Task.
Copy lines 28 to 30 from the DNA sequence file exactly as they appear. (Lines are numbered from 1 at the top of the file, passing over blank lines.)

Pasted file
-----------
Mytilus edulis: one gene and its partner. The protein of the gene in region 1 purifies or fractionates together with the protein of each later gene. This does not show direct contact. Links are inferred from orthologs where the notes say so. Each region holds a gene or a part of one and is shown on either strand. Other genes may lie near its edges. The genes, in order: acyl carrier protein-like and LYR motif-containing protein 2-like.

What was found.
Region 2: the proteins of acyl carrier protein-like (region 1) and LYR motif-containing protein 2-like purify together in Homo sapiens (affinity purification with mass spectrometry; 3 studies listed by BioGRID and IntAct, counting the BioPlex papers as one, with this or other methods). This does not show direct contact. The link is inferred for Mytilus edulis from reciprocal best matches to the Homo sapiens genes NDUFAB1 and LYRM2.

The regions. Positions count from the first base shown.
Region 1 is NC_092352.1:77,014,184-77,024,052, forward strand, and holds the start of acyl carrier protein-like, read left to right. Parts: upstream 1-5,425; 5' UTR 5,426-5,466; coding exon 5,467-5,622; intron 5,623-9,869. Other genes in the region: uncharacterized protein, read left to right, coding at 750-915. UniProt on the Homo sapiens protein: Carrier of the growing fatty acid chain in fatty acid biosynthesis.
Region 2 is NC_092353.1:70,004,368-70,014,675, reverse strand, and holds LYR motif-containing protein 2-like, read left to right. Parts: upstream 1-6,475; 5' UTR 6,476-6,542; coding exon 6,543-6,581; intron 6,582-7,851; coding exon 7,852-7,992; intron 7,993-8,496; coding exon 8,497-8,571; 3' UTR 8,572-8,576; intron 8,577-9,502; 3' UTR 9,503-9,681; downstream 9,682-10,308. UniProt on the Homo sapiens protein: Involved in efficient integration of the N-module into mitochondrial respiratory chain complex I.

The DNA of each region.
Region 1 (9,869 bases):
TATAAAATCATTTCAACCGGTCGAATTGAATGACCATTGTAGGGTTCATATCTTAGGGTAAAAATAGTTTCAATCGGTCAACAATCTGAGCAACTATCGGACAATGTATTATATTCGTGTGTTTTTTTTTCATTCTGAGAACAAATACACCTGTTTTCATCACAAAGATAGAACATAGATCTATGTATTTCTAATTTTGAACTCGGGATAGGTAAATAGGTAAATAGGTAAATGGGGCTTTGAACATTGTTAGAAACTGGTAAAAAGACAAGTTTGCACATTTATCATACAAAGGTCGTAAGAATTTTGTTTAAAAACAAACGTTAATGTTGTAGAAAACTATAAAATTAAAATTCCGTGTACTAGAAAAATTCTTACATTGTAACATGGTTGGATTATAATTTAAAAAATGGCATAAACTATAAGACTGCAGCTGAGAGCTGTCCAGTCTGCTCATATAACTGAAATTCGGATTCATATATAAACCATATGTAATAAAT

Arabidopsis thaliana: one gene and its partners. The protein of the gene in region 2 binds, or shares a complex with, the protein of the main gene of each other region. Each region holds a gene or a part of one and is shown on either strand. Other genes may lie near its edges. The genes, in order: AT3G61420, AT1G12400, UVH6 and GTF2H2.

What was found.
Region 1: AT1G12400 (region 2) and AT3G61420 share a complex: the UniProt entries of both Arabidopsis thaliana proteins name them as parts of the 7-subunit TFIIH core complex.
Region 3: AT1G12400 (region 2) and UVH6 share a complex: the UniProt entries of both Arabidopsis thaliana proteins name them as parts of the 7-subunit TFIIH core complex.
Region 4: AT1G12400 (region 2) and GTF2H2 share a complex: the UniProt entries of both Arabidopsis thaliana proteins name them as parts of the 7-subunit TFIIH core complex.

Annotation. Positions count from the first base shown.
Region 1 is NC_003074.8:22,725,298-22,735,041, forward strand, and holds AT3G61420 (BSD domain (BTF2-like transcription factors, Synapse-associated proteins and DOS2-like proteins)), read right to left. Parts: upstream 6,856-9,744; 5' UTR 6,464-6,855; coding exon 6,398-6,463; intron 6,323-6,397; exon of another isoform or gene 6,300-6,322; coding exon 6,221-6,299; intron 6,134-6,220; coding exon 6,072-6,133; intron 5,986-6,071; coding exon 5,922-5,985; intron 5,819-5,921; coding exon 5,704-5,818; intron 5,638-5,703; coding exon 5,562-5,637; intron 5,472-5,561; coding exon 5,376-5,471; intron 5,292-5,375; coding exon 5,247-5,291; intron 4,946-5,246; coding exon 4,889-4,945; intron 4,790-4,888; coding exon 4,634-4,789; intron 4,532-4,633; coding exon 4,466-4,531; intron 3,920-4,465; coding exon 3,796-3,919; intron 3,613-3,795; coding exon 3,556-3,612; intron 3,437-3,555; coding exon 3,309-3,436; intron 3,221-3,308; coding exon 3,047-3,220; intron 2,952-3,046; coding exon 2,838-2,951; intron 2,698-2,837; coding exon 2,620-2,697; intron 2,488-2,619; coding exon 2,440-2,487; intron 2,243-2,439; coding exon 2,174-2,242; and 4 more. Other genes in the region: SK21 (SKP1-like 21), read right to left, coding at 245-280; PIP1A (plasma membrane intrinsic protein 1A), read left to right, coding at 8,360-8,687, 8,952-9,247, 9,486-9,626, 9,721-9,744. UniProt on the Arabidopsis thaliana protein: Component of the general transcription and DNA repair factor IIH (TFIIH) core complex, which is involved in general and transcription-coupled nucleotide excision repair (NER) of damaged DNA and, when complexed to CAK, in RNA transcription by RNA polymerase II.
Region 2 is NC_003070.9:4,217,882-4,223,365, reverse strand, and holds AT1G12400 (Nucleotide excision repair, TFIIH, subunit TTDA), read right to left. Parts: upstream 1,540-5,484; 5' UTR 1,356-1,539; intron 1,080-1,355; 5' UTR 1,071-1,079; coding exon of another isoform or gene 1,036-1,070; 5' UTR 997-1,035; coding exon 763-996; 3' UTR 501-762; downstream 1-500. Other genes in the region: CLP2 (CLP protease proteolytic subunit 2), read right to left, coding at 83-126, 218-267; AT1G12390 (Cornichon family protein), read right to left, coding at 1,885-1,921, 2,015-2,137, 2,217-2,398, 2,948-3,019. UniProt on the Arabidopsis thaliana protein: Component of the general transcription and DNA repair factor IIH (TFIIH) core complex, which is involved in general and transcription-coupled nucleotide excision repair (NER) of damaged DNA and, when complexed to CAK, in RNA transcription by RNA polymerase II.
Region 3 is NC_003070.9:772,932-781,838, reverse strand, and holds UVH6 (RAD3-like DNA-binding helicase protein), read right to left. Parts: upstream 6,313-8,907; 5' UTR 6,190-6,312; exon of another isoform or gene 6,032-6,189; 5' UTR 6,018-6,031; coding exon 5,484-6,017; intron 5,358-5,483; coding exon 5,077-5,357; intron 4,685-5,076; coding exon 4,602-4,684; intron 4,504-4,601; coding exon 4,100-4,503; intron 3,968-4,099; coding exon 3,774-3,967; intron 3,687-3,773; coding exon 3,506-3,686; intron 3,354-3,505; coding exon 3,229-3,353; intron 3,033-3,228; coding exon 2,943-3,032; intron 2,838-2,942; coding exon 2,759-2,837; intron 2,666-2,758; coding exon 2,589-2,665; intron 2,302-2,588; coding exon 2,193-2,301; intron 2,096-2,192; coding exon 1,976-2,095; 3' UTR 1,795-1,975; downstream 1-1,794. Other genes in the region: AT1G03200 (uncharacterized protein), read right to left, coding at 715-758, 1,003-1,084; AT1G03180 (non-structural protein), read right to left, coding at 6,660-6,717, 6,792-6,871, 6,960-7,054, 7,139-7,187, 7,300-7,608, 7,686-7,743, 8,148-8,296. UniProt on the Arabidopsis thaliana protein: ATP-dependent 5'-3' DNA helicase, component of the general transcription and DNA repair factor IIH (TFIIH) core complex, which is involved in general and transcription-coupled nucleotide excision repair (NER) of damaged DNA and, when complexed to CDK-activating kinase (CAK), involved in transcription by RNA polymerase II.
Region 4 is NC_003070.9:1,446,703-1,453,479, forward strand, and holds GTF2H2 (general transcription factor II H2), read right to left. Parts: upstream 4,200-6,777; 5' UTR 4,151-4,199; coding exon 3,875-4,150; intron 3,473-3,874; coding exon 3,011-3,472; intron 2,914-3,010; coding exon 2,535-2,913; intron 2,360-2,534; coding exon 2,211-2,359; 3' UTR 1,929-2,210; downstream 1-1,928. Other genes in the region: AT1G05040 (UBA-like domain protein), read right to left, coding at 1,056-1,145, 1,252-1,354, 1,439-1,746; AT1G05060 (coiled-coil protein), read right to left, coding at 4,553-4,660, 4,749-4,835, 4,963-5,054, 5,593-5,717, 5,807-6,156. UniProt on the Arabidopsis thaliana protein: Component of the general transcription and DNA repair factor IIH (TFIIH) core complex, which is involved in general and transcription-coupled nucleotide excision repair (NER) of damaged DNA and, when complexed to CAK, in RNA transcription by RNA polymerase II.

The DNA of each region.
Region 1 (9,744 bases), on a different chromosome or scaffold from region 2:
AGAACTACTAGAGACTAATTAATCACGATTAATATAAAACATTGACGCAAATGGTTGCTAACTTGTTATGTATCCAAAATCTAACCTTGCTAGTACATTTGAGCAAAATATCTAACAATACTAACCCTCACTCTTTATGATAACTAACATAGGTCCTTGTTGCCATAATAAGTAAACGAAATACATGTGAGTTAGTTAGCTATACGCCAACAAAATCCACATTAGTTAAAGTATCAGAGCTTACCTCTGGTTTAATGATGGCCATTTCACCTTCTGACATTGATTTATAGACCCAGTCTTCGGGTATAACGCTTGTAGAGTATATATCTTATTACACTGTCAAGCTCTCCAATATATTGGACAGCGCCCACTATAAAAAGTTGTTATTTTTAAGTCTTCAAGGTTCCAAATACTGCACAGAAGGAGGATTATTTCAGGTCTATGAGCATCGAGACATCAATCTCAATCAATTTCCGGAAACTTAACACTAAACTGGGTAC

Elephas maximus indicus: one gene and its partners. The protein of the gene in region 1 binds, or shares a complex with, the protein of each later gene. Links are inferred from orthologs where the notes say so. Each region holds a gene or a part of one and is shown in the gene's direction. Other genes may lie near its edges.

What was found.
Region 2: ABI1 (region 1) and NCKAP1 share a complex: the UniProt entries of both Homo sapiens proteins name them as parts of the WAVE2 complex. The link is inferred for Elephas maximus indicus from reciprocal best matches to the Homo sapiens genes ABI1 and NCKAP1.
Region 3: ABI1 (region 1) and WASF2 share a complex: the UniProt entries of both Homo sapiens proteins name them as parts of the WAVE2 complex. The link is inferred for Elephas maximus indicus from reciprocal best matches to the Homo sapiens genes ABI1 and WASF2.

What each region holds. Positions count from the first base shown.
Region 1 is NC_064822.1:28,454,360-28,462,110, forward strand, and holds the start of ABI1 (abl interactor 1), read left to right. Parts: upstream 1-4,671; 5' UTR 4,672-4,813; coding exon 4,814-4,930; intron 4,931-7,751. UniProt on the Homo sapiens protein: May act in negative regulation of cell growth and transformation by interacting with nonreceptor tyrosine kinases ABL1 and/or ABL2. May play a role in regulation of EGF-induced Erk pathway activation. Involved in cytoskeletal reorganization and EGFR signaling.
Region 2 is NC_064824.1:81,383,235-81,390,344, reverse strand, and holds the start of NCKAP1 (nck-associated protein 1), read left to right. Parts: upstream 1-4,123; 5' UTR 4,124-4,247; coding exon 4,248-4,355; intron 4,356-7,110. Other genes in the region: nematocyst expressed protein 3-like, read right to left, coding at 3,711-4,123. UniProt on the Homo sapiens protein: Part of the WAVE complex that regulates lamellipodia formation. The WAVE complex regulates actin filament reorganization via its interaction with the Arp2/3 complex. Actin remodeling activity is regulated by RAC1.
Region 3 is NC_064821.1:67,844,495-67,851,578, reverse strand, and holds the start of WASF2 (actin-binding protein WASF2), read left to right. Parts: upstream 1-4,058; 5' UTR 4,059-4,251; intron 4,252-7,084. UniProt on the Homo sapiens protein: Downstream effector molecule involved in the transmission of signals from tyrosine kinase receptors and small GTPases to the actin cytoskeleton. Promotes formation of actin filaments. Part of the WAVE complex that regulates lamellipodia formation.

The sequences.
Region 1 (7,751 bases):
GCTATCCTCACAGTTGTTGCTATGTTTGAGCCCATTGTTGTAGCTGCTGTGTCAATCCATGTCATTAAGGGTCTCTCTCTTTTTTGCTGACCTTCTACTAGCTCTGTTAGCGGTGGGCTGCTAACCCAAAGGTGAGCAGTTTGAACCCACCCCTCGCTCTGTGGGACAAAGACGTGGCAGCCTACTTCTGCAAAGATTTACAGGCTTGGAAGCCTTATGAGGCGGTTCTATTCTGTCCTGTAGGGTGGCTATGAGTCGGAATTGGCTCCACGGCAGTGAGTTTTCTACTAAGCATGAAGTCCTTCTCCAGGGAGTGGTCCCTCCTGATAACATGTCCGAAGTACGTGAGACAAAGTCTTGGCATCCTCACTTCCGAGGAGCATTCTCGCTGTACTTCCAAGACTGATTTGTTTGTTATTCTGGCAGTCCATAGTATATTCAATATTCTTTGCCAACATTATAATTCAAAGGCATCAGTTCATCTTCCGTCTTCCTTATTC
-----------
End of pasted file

Region 1 is NC_064822.1:28,454,360-28,462,110, forward strand, and holds the start of ABI1 (abl interactor 1), read left to right. Parts: upstream 1-4,671; 5' UTR 4,672-4,813; coding exon 4,814-4,930; intron 4,931-7,751. UniProt on the Homo sapiens protein: May act in negative regulation of cell growth and transformation by interacting with nonreceptor tyrosine kinases ABL1 and/or ABL2. May play a role in regulation of EGF-induced Erk pathway activation. Involved in cytoskeletal reorganization and EGFR signaling.
Region 2 is NC_064824.1:81,383,235-81,390,344, reverse strand, and holds the start of NCKAP1 (nck-associated protein 1), read left to right. Parts: upstream 1-4,123; 5' UTR 4,124-4,247; coding exon 4,248-4,355; intron 4,356-7,110. Other genes in the region: nematocyst expressed protein 3-like, read right to left, coding at 3,711-4,123. UniProt on the Homo sapiens protein: Part of the WAVE complex that regulates lamellipodia formation. The WAVE complex regulates actin filament reorganization via its interaction with the Arp2/3 complex. Actin remodeling activity is regulated by RAC1.
Region 3 is NC_064821.1:67,844,495-67,851,578, reverse strand, and holds the start of WASF2 (actin-binding protein WASF2), read left to right. Parts: upstream 1-4,058; 5' UTR 4,059-4,251; intron 4,252-7,084. UniProt on the Homo sapiens protein: Downstream effector molecule involved in the transmission of signals from tyrosine kinase receptors and small GTPases to the actin cytoskeleton. Promotes formation of actin filaments. Part of the WAVE complex that regulates lamellipodia formation.